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Prof Graham Hart
Institute for Global Health
Faculty of Population Health Sciences
Prof Graham Hart profile picture
  • Professor of Sexual Health and HIV Research
  • Institute for Global Health
  • Faculty of Pop Health Sciences

Professor Graham J Hart is Professor of Sexual Health & HIV Research at University College London and Co-Director of UCL Health of the Public, a virtual School bringing academic disciplines together to solve complex health problems.

Graham graduated from the University of Leicester with 1st Class Hons in Social Sciences (1978) and was awarded his PhD from the University of Kent at Canterbury (1982). He was appointed Lecturer in Medical Sociology at the Middlesex Hospital Medical School (1986), Senior Lecturer at UCL (1992) and Associate Director of the MRC Social & Public Health Sciences Unit at the University of Glasgow (1994).  He returned to UCL in 2006 to direct the Centre for Sexual Health & HIV Research, and in 2010 became Director of the Institute of Population Health.  F
rom 2011- 2021, Graham was inaugural Dean of the Faculty of Population Health Sciences.

Graham is currently: Chair of the MRC Applied Global Health Research Board; Co-Chair of the MRC/DfID African Research Leader Scheme; Member of the MRC Population Health Strategy Group. He is a: Fellow of the Academy of Medical Sciences; Governor on the Board of the Nuffield Council on Bioethics; Non-Executive Member of the Advisory Board of the UK Health Security Agency, in which capacity he chairs the UKHSA Equality, Ethics & Communities Committee.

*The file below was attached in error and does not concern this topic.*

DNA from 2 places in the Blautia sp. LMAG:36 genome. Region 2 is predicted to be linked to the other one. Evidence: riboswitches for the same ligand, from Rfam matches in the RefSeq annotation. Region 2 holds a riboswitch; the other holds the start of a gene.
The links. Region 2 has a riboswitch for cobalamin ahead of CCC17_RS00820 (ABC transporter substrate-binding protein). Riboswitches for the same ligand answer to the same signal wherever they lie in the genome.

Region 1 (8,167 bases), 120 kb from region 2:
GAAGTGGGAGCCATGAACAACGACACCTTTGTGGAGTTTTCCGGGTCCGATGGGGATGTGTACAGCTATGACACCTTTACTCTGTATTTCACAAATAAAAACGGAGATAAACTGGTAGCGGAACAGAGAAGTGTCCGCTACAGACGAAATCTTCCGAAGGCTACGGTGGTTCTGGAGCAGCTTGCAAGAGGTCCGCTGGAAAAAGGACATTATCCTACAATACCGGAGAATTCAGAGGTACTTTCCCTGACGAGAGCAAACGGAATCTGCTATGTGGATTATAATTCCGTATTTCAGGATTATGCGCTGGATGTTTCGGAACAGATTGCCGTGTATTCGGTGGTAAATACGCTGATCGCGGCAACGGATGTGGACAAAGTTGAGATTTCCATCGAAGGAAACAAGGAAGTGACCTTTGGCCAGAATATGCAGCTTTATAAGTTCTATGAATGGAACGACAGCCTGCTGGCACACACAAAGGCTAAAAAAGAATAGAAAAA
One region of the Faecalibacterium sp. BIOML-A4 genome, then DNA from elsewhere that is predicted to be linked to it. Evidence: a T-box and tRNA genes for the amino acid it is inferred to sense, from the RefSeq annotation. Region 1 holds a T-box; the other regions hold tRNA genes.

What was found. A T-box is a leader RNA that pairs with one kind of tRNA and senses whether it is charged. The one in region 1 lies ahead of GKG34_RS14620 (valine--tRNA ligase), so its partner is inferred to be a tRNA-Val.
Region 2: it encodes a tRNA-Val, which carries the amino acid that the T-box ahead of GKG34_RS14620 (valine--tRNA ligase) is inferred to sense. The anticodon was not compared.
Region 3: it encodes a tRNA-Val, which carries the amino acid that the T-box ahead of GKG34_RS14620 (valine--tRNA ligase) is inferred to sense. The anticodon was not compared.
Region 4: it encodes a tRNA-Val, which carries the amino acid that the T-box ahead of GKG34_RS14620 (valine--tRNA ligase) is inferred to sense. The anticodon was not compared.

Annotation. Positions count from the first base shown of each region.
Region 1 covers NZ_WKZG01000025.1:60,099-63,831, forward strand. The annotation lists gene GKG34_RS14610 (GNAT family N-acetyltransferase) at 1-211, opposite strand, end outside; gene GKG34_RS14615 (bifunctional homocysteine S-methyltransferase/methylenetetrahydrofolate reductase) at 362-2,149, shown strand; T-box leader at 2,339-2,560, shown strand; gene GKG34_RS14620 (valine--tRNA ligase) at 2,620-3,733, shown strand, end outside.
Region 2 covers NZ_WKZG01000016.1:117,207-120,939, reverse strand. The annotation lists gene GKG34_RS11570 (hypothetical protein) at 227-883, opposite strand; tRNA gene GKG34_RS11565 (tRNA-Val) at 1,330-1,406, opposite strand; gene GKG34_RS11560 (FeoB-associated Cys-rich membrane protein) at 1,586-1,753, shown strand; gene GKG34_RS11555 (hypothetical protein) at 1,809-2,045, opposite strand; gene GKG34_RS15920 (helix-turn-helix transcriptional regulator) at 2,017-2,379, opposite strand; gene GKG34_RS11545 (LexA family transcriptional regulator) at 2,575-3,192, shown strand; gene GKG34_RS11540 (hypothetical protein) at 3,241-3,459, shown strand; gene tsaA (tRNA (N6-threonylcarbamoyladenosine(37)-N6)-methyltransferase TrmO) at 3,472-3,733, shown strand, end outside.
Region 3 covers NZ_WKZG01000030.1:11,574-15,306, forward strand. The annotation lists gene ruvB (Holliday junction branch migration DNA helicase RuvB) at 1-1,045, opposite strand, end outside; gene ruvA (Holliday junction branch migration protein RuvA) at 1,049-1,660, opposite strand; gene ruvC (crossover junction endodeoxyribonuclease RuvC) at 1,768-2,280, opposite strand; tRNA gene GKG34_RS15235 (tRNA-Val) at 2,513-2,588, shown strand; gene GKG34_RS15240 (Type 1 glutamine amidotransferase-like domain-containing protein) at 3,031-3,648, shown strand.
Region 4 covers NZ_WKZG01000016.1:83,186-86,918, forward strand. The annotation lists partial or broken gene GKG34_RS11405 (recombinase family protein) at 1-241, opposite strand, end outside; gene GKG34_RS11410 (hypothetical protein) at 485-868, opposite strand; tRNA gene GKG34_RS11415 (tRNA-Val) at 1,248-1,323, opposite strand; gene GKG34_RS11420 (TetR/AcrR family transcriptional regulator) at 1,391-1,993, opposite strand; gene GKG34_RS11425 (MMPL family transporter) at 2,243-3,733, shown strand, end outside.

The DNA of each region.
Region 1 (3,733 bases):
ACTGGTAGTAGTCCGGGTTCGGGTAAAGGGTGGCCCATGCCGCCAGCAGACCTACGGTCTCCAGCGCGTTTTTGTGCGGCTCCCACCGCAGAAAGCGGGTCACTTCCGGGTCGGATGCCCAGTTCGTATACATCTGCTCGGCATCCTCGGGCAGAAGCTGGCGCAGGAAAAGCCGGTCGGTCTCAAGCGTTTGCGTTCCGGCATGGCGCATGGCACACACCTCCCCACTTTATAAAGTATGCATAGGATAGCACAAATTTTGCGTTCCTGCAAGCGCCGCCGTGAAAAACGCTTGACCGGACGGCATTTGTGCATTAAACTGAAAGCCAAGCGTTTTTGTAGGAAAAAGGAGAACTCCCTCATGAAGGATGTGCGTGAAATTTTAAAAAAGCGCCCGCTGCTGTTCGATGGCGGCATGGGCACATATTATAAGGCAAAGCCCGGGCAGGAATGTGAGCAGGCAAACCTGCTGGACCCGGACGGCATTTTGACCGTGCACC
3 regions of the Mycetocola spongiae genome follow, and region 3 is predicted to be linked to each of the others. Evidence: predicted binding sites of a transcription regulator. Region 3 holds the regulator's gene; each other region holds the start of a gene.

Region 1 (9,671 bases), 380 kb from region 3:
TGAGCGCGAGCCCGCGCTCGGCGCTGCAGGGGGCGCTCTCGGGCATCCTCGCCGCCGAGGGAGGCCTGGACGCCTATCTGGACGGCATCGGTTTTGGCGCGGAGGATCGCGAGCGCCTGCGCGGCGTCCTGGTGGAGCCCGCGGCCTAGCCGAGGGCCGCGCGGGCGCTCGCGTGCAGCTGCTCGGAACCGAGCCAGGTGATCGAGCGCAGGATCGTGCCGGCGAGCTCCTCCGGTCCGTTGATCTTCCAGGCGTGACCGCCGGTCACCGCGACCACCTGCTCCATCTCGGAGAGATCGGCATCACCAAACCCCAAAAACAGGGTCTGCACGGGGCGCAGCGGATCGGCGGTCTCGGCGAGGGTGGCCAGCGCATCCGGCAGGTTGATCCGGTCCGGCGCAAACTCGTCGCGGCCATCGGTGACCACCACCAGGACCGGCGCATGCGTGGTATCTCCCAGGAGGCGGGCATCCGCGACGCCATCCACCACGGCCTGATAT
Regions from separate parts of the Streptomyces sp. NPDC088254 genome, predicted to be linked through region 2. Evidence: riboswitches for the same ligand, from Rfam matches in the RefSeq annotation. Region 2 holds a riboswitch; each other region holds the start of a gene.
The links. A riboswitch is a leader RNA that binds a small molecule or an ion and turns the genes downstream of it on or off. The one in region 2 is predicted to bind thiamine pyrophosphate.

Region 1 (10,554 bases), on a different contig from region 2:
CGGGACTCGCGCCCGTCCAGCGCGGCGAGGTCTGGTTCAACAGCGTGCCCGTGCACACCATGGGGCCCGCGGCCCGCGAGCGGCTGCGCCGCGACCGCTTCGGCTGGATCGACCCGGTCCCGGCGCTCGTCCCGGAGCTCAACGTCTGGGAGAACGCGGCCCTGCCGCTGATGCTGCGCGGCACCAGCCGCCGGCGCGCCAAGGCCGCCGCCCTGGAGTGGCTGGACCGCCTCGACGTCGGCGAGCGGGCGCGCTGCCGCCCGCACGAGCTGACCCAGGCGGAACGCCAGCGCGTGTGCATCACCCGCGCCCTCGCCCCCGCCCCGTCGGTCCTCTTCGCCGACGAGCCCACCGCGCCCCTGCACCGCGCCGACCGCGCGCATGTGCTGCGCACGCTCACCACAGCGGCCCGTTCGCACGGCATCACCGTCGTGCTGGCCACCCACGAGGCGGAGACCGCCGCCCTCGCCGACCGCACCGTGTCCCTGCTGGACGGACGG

Research Summary

Professor Hart's research interests include sexual risk behaviour and the prevention of HIV and STIs, combining structural, behavioural, and biomedical approaches to prevention and the opportunities afforded by new prevention technologies. He has worked with a wide range of populations at risk of HIV and STIs, nationally and internationally. This includes men who have sex with men, young people, sex workers, and vulnerable groups in developed and developing countries.

His major contributions are to health policy and promotion, particularly in HIV and sexual health. Two significant examples are: needle exchange for injecting drug users (IDU); HIV prevention in men who have sex with men (MSM).

After needs assessment which found high levels of sharing of drug injecting equipment amongst IDU he was instrumental in setting up, and then evaluating, the first dedicated needle-exchange in the UK and the roll-out of this harm reduction strategy in England and Wales using combined behavioural and biomarker data. This work has been cited internationally, helped with the adoption of harm minimisation globally, and contributed to reduced parenteral transmission of HIV throughout the world.

His research on men who have sex with men is widely cited and has informed HIV prevention strategies in the UK and internationally. He undertook the first community-based survey of prevalent HIV using oral fluid antibody tests and the first UK evaluation of peer-education for risk reduction in MSM. He led work which first described in Scotland increased risk-behaviour after the introduction of HIV therapy in the mid-1990s, and subsequently specified the undiagnosed fraction of HIV in community-recruited MSM across the UK. This work also demonstrated high levels of sexual risk taking in HIV positive men. These studies have informed the development of HIV prevention in MSM in the UK and internationally and been vital for government and NGO prevention efforts.

Teaching Summary

MSc in Advanced Infectious Disease Epidemiology 

MSc in Health Psychology


01-AUG-2011 – 31-JUL-2021 Dean Faculty of Population Health Sciences UCL, United Kingdom
Academic Background
1982   Doctor of Philosophy University of Kent
1978   Bachelor of Arts (Honours) University of Leicester
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